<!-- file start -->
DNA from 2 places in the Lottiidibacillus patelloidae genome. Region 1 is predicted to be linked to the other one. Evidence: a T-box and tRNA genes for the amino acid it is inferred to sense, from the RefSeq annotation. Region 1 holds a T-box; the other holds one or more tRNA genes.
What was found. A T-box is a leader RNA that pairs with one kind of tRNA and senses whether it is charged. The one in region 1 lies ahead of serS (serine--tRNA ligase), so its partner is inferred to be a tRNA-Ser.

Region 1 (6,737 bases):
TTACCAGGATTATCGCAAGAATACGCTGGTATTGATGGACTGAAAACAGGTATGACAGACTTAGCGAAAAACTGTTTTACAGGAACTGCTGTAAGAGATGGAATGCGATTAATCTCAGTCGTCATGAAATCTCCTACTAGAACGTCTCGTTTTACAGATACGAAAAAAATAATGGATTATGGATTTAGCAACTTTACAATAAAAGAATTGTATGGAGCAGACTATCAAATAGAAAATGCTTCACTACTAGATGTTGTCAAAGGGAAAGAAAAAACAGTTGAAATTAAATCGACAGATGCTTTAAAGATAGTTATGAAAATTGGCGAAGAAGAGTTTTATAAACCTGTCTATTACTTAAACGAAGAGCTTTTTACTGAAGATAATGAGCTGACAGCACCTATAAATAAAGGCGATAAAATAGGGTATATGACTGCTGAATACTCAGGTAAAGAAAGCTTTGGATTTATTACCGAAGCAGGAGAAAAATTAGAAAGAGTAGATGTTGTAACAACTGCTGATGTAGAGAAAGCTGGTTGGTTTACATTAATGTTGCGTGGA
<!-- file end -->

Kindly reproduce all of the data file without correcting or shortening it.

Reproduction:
DNA from 2 places in the Lottiidibacillus patelloidae genome. Region 1 is predicted to be linked to the other one. Evidence: a T-box and tRNA genes for the amino acid it is inferred to sense, from the RefSeq annotation. Region 1 holds a T-box; the other holds one or more tRNA genes.
What was found. A T-box is a leader RNA that pairs with one kind of tRNA and senses whether it is charged. The one in region 1 lies ahead of serS (serine--tRNA ligase), so its partner is inferred to be a tRNA-Ser.

Region 1 (6,737 bases):
TTACCAGGATTATCGCAAGAATACGCTGGTATTGATGGACTGAAAACAGGTATGACAGACTTAGCGAAAAACTGTTTTACAGGAACTGCTGTAAGAGATGGAATGCGATTAATCTCAGTCGTCATGAAATCTCCTACTAGAACGTCTCGTTTTACAGATACGAAAAAAATAATGGATTATGGATTTAGCAACTTTACAATAAAAGAATTGTATGGAGCAGACTATCAAATAGAAAATGCTTCACTACTAGATGTTGTCAAAGGGAAAGAAAAAACAGTTGAAATTAAATCGACAGATGCTTTAAAGATAGTTATGAAAATTGGCGAAGAAGAGTTTTATAAACCTGTCTATTACTTAAACGAAGAGCTTTTTACTGAAGATAATGAGCTGACAGCACCTATAAATAAAGGCGATAAAATAGGGTATATGACTGCTGAATACTCAGGTAAAGAAAGCTTTGGATTTATTACCGAAGCAGGAGAAAAATTAGAAAGAGTAGATGTTGTAACAACTGCTGATGTAGAGAAAGCTGGTTGGTTTACATTAATGTTGCGTGGA